The Murder Of Rashid Rehman

rashid-rehmanThe legal profession this week lost one of our best and bravest. Pretending to be potential clients in a matrimonial case, two people entered the law firm of Rashid Rehman Khan and shot him to death. Rashid Rehman, a coordinator for the Human Rights Commission of Pakistan (HRCP), had faced death threats for years after he courageously represented a university professor accused of blasphemy. Unable to kill the accused, Islamic extremists appear to have now killed the lawyer. Rehman never flinched in his commitment to the rule of law and to this country.

Pakistan’s continued prosecution of people for expressing their views of faith remains one of the great outrages of our generation. Pakistan is one of our allies that has worked with the Obama Administration to create a new international blasphemy standard. The continued crackdown of anti-religious speech is part of its long-standing blasphemy abuses. For many years, I have been writing about the threat of an international blasphemy standard and the continuing rollback on free speech in the West. For recent columns, click here and here and here.

We have been following the rise of anti-blasphemy laws around the world, including the increase in prosecutions in the West and the support of the Obama Administration for the prosecution of some anti-religious speech under the controversial Brandenburg standard.

The case involving Rehman is typical and disgraceful. Junaid Hafeez, a lecturer at Multan’s Bahauddin Zakariya University was accused of defaming the prophet Mohammed on social media last year. No one would represent the professor until Rehman stepped forward. He was greeted at court with threats against his life. Three lawyers representing the complainant confronted him and reportedly one told him “You will not come to court next time because you will not exist anymore.” Notably, these threats were reportedly made in front of a judge who took no action against those making the threats — an outrageous violation of every principle under the rule of law.

Pakistan (one of our largest recipients of aid) continues to jail people who simply express their faith or views on religion.

There are at least 16 people in Pakistan are on death row for blasphemy and in 2012 the Center for Research and Security Studies found that more than 50 people accused of blasphemy have been lynched since 1990.

This brave lawyer is now dead and the judge who took no action on the threats continues to sit on cases and those lawyers who allegedly threatened him continue to practice law. Putting aside our earlier work on an international blasphemy standard, the question is why we continue to send billions to countries that aggressively fight the core civil liberties that defines not just this country but the rule of law. The death of this extraordinary man is a disgrace not just to Pakistan but those who dismiss blasphemy prosecutions as simply some local or domestic concern. It is not just the denial of due process but the denial of free speech and free exercise — rights that should be guaranteed to all as a basic matter of human rights.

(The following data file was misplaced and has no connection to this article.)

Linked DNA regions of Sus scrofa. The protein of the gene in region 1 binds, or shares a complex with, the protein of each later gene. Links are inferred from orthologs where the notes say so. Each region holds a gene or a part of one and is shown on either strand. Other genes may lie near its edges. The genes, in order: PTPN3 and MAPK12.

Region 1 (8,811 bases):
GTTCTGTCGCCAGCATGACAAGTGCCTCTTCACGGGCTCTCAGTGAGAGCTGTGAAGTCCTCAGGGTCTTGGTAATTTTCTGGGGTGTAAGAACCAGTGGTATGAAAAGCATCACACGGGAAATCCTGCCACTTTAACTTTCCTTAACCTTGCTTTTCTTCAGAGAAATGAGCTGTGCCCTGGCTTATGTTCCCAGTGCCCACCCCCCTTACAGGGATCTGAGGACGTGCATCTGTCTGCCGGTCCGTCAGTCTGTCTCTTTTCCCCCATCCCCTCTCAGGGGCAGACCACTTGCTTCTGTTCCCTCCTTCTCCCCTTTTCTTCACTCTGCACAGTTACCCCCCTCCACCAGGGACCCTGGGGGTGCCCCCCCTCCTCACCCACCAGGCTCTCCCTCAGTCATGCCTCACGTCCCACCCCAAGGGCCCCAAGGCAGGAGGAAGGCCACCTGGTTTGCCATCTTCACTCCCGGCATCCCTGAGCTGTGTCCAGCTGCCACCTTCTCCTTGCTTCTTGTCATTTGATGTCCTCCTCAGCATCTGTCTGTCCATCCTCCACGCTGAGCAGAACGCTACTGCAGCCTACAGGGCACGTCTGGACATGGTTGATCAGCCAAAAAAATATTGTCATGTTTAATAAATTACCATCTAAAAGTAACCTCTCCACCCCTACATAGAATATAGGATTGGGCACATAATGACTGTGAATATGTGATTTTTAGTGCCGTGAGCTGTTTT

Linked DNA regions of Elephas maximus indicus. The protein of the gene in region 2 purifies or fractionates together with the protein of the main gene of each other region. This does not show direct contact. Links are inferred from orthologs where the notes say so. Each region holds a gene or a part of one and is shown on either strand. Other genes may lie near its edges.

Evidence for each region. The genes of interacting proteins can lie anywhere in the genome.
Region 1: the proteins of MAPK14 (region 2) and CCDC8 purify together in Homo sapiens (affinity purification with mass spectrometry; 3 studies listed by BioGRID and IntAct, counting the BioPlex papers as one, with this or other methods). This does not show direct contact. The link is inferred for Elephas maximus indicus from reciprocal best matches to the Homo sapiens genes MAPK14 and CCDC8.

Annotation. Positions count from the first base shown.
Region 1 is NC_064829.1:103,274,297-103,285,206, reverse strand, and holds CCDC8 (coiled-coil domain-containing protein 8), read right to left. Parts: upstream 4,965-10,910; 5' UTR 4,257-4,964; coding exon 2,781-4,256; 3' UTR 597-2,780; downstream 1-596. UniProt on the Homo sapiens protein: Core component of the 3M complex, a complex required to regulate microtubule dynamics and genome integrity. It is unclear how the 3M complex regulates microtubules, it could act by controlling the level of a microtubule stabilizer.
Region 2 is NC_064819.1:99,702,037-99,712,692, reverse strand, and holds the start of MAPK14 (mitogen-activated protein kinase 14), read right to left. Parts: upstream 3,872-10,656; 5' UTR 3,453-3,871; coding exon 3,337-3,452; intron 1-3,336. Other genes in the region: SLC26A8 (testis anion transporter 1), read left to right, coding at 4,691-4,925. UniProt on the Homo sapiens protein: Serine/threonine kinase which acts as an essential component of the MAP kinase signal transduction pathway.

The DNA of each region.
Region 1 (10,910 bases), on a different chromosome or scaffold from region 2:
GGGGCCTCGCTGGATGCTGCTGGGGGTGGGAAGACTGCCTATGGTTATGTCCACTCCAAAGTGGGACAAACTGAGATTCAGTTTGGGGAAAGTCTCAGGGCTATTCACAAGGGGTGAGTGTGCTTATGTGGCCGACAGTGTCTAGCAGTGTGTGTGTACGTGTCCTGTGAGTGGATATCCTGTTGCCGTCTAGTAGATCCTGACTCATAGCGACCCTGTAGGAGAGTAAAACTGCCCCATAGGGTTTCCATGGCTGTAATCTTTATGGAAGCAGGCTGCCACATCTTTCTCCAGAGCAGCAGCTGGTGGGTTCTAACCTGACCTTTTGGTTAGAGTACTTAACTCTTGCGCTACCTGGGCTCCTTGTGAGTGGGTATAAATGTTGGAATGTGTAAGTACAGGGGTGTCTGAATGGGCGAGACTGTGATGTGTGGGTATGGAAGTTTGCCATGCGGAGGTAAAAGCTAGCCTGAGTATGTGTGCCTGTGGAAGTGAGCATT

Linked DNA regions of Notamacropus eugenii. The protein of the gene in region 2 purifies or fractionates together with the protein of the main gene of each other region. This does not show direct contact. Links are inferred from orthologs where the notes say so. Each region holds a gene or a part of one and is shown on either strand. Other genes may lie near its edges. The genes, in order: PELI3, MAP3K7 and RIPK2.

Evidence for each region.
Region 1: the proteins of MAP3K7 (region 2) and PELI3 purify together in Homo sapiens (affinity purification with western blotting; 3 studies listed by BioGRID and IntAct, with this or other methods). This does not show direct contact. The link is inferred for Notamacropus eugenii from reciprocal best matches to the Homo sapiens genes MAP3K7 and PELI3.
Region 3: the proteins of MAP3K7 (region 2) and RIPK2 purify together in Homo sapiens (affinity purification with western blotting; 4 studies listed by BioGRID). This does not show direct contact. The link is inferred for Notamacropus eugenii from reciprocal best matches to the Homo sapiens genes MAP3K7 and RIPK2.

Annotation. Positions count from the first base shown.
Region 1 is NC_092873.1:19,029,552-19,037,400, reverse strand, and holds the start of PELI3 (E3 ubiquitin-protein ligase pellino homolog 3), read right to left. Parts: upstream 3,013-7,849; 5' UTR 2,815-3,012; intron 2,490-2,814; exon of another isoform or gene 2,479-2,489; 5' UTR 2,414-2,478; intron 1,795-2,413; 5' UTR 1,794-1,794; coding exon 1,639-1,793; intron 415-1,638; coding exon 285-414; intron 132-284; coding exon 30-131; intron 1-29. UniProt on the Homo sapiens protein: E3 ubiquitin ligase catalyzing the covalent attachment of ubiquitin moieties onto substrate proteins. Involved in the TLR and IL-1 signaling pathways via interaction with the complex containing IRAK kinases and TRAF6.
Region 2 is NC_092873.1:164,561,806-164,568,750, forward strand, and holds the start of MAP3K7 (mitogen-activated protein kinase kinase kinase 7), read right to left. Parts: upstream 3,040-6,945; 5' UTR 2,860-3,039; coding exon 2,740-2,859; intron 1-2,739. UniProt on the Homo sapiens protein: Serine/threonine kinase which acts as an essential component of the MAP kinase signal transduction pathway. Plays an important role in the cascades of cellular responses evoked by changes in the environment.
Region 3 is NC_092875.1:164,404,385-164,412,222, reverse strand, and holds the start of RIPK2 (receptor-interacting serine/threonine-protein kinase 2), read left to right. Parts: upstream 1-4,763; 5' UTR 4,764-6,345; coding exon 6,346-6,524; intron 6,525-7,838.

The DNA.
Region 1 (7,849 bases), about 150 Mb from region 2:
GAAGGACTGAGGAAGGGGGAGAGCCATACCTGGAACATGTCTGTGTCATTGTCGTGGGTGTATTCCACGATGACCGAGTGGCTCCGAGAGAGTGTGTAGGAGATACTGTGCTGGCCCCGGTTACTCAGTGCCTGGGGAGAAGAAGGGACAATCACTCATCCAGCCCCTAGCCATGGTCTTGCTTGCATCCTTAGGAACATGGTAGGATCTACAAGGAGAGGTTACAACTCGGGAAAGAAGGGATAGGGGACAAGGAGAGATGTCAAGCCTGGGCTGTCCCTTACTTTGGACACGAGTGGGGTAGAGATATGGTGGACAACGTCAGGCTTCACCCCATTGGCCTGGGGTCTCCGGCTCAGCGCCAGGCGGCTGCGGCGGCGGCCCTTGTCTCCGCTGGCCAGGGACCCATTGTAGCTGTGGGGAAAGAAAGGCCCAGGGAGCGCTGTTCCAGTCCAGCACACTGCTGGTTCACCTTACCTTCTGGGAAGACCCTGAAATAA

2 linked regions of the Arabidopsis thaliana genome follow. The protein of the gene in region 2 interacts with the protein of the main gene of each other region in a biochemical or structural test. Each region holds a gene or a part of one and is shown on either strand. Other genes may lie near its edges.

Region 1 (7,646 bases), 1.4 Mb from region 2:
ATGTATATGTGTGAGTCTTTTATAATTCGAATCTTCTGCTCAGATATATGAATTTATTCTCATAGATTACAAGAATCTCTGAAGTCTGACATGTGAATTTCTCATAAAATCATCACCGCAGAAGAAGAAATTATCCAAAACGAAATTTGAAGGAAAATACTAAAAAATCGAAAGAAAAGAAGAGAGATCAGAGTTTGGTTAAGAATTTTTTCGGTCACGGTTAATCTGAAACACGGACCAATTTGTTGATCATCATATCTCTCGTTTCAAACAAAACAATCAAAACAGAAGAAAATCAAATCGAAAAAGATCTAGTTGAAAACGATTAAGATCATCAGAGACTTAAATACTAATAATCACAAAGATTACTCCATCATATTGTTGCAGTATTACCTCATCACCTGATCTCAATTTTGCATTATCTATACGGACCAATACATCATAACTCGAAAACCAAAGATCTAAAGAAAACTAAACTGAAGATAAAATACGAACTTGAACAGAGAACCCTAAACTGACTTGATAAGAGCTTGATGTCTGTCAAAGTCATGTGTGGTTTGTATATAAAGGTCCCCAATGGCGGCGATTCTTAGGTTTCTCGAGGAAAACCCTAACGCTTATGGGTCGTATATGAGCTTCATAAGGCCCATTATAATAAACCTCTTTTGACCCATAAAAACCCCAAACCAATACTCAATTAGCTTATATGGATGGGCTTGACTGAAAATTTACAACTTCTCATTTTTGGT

Source: ABA Journal

186 thoughts on “The Murder Of Rashid Rehman

  1. As you wish, Paul. Like I said, it’s not a hard and fast rule, merely a custom.

    I’m sure you realize that the conversations in this forum are hardly private; it’s a form of social interaction. Conversations depend on rules of etiquette that go beyond civility in order to achieve effective communication. Even in a one-on one conversation, specificity, without necessarily using cut-n-paste quotes, assists the other person, in this case Supak, in understanding exactly what you’re taking exception to in his comments. It also shows consideration for those who follow the threads by allowing them to evaluate the merits of the various claims and objections. Specificity might also show how seriously one would like their comment to be taken.

    I would note for the record that you, yourself, were interposing in a conversation by calling into question comments Supak made to Karen. To illustrate what I mean by etiquette in contrast to your practice, Supak could remain civil while telling you to butt out without giving you the answers you desire.

    As it is, he might very well ask what you don’t accept, specifically, about his comments to Karen.

    Most people realize that posting comments here invites responses from other participants; it’s that interplay that creates an interesting discussion. Many times, people will respect an interchange between two commenters while following along with interest. However, if you would prefer that I and, lo, the many other readers here pay your comments no heed unless we’re directly addressed, I suppose we could accommodate.

    Sorry for expressing an interest in your opinion. I’ll try not to let it happen again.

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